Oil derricks on the Caspian Sea beyond the Bibi Heybat Mosque in Baku, Azerbaijan, March 3, 2006 (AP photo by Mikhail Metzel).

Russia’s assertive approach to reclaiming a sphere of interest in the post-Soviet space has highlighted the security dilemmas facing Eurasian countries that find themselves outside of any regional military alliance. Although recent attention has focused on Georgia and Ukraine, the Caspian littoral countries have for several years considered themselves vulnerable to renewed Russian assertiveness and have complained about declining U.S. and European engagement in their region. In response to these challenges, as well as in pursuit of new opportunities for regional energy cooperation, Azerbaijan has partnered with Turkey and, at various times, Georgia, Iran and Turkmenistan in recent years to […]

Indian Foreign Secretary Subrahmanyam Jaishankar speaks with his Pakistani counterpart Aizaz Chaudhry during a meeting at the foreign ministry in Islamabad, Pakistan, March 3, 2015 (AP photo by Aamir Qureshi).

Earlier this month, Indian Foreign Secretary Subrahmanyam Jaishankar went on a whirlwind tour of all seven nations of the South Asian Association for Regional Cooperation (SAARC). The objective was to discuss the implementation of reforms, ranging from developing infrastructure to combating terrorism and improving governance, which member states agreed to during last year’s SAARC summit in Nepal. Strengthening the SAARC to boost South Asia’s economic integration and development has been a key foreign policy objective of Indian Prime Minister Narendra Modi’s government, but beyond that regional agenda, Jaishankar’s trip to Pakistan was also a chance to restart dialogue on bilateral […]

New York University’s Abu Dhabi campus, March 23, 2012 (photo by Flickr user yuwenmemon licensed under the Creative Commons Attribution-NonCommercial 2.0 Generic license).

Earlier this month, a professor from New York University was barred from entering the United Arab Emirates, where the school recently opened a new campus, after he criticized the country’s labor practices. In an email interview, Stephen Wilkins, director of the integrated doctoral program in business and management at Plymouth University and the former director for professional management programs at Dubai University College, discussed the challenges facing satellite campuses of Western universities. WPR: What are the motivations for establishing satellite campuses of Western universities in places like China and the Persian Gulf, both for the schools and the host countries? […]

People working in the Mekong River near Luang Prabang, Laos, March 2, 2012 (photo by Flickr user wileyb-j licensed under the Creative Commons Attribution-NonCommercial-NoDerivs 2.0 Generic license.)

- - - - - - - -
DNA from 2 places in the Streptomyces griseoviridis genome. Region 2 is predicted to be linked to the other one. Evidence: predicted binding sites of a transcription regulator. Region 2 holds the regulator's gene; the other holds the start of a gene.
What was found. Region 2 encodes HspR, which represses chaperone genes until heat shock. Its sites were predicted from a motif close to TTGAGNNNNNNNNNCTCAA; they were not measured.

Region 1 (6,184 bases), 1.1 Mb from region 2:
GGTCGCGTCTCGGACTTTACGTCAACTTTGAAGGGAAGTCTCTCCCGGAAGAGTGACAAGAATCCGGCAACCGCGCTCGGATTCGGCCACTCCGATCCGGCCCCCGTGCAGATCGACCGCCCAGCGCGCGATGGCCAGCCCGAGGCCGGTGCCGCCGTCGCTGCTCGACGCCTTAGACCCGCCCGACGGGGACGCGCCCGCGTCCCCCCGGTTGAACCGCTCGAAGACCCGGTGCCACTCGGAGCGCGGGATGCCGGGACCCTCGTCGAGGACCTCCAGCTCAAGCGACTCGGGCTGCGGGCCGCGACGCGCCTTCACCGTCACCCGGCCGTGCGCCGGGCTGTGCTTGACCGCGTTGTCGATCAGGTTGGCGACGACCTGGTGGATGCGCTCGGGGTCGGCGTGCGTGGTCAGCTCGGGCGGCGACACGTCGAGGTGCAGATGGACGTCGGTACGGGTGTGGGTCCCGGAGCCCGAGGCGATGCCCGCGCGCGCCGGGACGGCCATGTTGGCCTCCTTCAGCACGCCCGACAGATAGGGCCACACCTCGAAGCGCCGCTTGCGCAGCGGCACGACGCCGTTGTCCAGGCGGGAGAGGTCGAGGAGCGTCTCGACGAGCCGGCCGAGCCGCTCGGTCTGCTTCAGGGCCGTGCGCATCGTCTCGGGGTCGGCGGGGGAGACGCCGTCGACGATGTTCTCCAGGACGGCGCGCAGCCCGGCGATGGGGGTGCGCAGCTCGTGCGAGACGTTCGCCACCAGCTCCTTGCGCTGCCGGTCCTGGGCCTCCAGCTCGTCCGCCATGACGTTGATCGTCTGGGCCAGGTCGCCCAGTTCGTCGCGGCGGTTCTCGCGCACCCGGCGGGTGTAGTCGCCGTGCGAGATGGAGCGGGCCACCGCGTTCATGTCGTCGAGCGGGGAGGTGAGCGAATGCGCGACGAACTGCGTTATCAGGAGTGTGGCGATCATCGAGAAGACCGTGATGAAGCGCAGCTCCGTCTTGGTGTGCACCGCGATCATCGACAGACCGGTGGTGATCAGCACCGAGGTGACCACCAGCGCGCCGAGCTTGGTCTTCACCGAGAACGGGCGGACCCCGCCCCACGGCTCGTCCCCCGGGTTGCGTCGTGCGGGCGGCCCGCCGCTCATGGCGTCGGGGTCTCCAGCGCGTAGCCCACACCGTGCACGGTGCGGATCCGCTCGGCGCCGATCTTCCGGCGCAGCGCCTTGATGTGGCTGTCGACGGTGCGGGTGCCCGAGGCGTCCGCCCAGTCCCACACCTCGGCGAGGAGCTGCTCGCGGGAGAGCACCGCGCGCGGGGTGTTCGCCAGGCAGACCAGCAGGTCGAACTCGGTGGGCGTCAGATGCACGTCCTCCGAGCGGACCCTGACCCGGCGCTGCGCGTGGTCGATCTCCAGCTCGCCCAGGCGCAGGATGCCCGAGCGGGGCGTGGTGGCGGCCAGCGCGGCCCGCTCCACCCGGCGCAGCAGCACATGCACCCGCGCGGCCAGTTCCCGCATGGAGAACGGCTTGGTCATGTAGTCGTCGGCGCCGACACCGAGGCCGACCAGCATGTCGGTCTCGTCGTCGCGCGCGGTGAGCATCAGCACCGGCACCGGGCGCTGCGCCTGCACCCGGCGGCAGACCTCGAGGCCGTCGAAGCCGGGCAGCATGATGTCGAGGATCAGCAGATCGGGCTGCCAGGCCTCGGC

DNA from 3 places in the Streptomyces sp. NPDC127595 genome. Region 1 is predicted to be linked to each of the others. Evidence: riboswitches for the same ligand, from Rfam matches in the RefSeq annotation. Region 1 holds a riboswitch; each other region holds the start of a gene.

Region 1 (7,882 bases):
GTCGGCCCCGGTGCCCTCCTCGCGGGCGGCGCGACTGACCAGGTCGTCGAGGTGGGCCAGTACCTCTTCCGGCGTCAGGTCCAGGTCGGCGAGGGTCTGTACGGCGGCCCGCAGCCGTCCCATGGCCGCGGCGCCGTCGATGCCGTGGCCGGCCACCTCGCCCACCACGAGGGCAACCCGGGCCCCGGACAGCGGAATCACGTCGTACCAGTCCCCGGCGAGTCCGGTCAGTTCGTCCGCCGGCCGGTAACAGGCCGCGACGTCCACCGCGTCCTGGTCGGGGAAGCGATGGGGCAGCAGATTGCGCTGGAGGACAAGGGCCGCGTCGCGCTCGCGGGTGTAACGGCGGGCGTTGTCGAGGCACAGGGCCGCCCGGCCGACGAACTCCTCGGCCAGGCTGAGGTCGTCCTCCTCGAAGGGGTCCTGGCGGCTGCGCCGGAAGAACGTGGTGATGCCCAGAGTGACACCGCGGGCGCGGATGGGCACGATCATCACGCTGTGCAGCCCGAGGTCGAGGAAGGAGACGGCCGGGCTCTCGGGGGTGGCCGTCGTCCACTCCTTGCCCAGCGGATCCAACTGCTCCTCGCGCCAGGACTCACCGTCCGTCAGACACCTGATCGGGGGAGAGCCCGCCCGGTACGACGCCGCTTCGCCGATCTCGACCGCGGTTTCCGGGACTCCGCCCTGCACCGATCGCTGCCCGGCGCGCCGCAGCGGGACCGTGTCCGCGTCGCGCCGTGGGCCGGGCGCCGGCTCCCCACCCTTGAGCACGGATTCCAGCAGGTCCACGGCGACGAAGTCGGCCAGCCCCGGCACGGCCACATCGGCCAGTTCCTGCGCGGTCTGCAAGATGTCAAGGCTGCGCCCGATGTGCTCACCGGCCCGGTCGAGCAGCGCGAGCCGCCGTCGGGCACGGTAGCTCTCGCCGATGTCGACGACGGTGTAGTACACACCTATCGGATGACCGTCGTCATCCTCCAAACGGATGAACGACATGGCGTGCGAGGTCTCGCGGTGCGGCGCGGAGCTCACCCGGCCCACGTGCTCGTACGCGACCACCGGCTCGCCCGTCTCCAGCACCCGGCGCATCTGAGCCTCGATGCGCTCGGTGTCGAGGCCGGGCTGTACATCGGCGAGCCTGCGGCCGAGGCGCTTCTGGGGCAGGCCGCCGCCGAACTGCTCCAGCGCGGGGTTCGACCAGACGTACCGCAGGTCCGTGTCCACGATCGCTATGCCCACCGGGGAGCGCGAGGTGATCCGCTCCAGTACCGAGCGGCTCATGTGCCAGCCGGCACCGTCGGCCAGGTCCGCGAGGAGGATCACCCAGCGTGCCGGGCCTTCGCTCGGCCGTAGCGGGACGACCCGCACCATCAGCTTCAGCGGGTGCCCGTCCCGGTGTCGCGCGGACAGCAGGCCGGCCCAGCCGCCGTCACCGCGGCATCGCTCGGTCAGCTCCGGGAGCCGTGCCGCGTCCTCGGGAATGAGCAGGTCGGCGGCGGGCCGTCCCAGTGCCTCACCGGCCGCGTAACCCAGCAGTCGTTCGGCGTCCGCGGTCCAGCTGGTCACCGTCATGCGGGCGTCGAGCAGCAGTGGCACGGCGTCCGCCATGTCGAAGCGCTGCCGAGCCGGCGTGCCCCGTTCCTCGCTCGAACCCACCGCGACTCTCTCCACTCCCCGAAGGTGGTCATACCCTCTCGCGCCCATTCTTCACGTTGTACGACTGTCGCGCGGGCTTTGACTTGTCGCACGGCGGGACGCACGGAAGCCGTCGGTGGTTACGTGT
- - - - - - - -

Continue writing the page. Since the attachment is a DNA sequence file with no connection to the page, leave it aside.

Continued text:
Last year, Laos announced it would go ahead with the second of two massive, controversial dams on the Lower Mekong River, over the strong objections of its downstream neighbors, Vietnam and Cambodia. Despite the contentious decisions to build the Xayaburi and Don Sahong dams, however, the widespread and well-founded fear that a series of dams along the Mekong is fated to destroy a uniquely productive ecosystem may be overly pessimistic—not because the impact of the dams themselves has diminished, but because there are more reasons to doubt whether all of them will actually be built at all. Up to 11 […]

Iranian Foreign Minister Mohammad Javad Zarif walks into another negotiating meeting with U.S. Secretary of State John Kerry over Iran’s nuclear program, Lausanne, Switzerland, March 18, 2015 (AP photo by Brian Snyder).

As negotiators in the Iran nuclear talks strive to meet the March 31 deadline for a framework agreement, which is supposed to be followed by a more detailed implementation package by June, critical external players like Israel and the U.S. Congress have been expressing loud opposition to a deal that they perceive as too lenient on Tehran. French Foreign Minister Laurent Fabius’ expression last week of similar concerns highlights the fact that differences exist even among the six powers—the U.S., France, Britain, Germany, Russia and China—that are negotiating with Iran. In this context, the quiet if conditional support offered by […]

Chinese workers walk past the No. 1 reactor at the Ningde Nuclear Power Plant in Ningde city, Fujian province, China, April 18, 2013 (Imaginechina via AP Images).

In February, China’s State Council announced the approval of two new nuclear reactors at the Hongyanhe nuclear power plant in the northeastern province of Liaoning, underscoring Beijing’s intention to move forward with an ambitious nuclear power plant construction program despite the 2011 Fukushima nuclear accident in neighboring Japan. In the wake of that accident, when other players slowed and in some case scuttled nuclear development, China limited itself to holding off on approving new reactors while safety procedures throughout the country’s nuclear facilities were reviewed. However, none of China’s 24 nuclear reactors already in operation were shut down, and ongoing […]